Starting from ScratchJanuary 31st, 2015 by Jeff Winget
When I was a kid, I used to infuriate my mom because I had an intense yearning to understand how things work. This wouldn’t have been a problem at all (I think my mom really liked my curiosity); however, it usually resulted in me taking apart everything I could get my hands on in my room with a screwdriver.
I distinctly remember taking apart a calculator in my room, looking at the basic circuit board inside, pulling off every piece inside I could, and putting it back together. The only problem with this was that I had two pieces left over when I was finished and the calculator didn’t work. At that point, sadly, I didn’t have a very good understanding of how a calculator worked. I just understood that there was a board inside, and I didn’t know what all the stuff on the board did.
This curiosity has followed me into adulthood. I don’t often take things apart any more; however, I love to build things from scratch and learn how things are put together and work. I have done this with computers, and I am now doing it often with websites.
There are many frameworks out there for building websites now. Most of them are solid frameworks and grids to build on top of, and they allow you to lay out your design quickly without the normal fiddling that comes from laying out a site from scratch. Opinions seem to be mixed on these frameworks, many people saying they are invaluable, and many other people saying they are unnecessary and lead to overcoding.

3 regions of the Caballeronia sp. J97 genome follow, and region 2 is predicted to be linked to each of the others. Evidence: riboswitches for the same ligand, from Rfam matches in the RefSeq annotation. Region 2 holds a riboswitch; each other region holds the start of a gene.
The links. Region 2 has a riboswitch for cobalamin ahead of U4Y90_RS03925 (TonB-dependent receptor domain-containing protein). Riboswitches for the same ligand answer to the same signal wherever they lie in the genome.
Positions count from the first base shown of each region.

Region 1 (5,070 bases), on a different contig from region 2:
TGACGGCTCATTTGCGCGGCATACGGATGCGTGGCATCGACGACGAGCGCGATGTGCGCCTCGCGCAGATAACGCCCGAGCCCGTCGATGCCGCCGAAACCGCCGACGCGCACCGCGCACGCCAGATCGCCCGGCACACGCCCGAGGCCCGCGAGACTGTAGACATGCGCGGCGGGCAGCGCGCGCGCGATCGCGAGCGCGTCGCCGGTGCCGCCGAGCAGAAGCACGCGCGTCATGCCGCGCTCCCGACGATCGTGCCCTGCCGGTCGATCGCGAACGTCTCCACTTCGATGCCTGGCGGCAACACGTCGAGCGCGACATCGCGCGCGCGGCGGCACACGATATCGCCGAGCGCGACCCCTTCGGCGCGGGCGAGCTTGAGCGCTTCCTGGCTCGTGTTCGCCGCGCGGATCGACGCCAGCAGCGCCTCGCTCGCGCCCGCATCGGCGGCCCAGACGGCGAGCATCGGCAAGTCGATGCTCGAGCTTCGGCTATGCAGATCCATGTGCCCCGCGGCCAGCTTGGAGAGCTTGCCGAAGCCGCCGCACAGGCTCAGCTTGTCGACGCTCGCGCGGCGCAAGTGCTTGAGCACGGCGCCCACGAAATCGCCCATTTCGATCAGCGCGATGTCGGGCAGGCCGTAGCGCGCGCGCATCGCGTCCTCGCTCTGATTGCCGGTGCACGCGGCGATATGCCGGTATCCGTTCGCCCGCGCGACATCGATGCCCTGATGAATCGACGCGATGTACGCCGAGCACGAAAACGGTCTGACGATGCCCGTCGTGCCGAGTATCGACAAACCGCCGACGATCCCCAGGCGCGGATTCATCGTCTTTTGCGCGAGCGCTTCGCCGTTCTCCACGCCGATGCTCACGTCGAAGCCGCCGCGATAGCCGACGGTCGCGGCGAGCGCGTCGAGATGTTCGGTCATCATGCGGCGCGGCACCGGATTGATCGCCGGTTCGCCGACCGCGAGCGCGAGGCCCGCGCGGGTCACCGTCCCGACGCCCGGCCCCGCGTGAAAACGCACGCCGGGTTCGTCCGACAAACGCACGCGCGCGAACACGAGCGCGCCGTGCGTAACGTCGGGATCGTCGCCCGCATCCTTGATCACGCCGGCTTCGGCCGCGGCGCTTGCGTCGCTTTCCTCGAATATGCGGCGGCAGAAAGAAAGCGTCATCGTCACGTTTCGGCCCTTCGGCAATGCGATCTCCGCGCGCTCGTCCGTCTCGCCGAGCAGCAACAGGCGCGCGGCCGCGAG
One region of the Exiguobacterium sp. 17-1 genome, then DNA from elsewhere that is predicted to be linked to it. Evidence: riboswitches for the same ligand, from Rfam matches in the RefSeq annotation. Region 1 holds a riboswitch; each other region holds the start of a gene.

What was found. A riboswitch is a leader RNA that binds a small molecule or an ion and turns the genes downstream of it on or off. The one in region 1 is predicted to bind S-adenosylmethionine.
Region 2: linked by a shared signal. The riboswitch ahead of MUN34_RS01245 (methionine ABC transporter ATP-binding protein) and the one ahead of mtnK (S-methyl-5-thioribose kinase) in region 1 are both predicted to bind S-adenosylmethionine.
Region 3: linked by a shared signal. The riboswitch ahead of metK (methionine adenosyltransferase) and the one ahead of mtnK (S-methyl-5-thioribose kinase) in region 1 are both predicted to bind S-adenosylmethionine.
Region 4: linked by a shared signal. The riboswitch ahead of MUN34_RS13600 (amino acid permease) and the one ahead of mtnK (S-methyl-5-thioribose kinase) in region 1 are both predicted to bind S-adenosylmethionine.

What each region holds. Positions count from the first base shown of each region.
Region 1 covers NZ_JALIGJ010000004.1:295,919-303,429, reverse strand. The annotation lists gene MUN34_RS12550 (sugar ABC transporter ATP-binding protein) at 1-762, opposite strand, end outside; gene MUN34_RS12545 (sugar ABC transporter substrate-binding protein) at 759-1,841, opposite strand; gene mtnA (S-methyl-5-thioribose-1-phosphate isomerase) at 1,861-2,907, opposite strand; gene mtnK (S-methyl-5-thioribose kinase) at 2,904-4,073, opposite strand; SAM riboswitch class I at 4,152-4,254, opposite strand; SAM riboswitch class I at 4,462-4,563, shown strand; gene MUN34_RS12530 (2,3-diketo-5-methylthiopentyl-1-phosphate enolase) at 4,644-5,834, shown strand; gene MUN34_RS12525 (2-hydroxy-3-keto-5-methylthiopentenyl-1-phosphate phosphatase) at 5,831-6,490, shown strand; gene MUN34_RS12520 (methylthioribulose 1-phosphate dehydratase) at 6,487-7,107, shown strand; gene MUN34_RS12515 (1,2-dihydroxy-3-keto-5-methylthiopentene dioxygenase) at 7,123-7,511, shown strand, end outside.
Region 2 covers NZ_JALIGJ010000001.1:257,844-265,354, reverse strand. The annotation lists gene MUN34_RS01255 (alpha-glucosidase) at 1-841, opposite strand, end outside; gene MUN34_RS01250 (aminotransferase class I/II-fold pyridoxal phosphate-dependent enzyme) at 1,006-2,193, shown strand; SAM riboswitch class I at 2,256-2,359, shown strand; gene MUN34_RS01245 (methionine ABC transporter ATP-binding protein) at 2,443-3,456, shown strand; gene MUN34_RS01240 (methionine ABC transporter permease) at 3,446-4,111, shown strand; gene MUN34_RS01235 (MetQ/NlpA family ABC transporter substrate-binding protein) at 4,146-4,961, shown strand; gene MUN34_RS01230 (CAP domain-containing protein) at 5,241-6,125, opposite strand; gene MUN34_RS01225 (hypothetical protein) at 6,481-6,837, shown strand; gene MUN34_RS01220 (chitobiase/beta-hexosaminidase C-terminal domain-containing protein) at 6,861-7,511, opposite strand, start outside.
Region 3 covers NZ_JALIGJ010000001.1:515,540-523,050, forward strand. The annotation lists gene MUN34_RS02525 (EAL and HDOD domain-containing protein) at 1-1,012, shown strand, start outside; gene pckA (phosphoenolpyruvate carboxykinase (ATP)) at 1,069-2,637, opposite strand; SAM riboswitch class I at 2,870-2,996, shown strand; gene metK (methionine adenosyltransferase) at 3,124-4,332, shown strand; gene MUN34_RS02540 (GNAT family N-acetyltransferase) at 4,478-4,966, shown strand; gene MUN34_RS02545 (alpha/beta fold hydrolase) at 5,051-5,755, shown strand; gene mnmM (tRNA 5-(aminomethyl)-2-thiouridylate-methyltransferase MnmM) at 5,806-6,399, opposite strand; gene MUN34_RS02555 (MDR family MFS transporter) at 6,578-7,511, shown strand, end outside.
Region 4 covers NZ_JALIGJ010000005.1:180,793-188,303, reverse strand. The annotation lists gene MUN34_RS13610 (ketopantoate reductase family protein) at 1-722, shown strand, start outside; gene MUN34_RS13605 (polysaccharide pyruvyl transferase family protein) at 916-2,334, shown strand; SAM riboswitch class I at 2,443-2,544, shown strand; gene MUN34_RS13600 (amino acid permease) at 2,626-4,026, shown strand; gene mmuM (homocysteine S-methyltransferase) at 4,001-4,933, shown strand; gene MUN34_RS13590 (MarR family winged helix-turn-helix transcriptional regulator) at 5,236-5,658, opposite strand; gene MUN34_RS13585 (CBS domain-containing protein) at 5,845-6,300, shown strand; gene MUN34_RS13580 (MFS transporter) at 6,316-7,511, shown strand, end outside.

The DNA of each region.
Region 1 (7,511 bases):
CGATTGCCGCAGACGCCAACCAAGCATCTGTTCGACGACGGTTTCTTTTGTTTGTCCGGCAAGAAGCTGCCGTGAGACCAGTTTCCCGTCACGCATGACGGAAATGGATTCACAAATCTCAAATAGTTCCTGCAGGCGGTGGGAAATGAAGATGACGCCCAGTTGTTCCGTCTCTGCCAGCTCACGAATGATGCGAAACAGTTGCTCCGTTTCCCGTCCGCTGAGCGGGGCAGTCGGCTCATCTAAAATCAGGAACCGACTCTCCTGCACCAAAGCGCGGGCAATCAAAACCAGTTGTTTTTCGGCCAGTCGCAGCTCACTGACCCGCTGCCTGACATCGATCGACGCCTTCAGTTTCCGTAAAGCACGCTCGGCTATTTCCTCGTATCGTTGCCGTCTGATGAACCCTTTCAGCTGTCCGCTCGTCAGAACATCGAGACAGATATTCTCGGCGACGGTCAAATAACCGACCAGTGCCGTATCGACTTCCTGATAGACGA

I’m of a more nuanced opinion. I build from scratch for the same reason I took calculators apart when I was a kid. I want to know how everything works. I want to struggle through the process to make a perfect product. I want to be able to give my clients the confidence that I’m giving them a product that is solid and that I can explain to them piece by piece when needed. I also like to be able to give them the confidence that there isn’t an unnecessary piece of code in their site.
Right now, this is a viable option. I have a limited amount of clients (they are coming in steadily, but not insanely fast), and I’m able to spend a lot of time on each project. If it gets to a point that I have more work coming in than I can handle with my current process, I might have to turn to a framework. But, I won’t do that until I understand how the framework works and how I can use it to deliver the same individualized and understood quality that I can deliver now.
So, I’m not anti-framework by any means. I just have to understand what I’m doing before I do it. I have to know how things work inside and out. It’s an obsession, but it’s also a solid process for me to work with.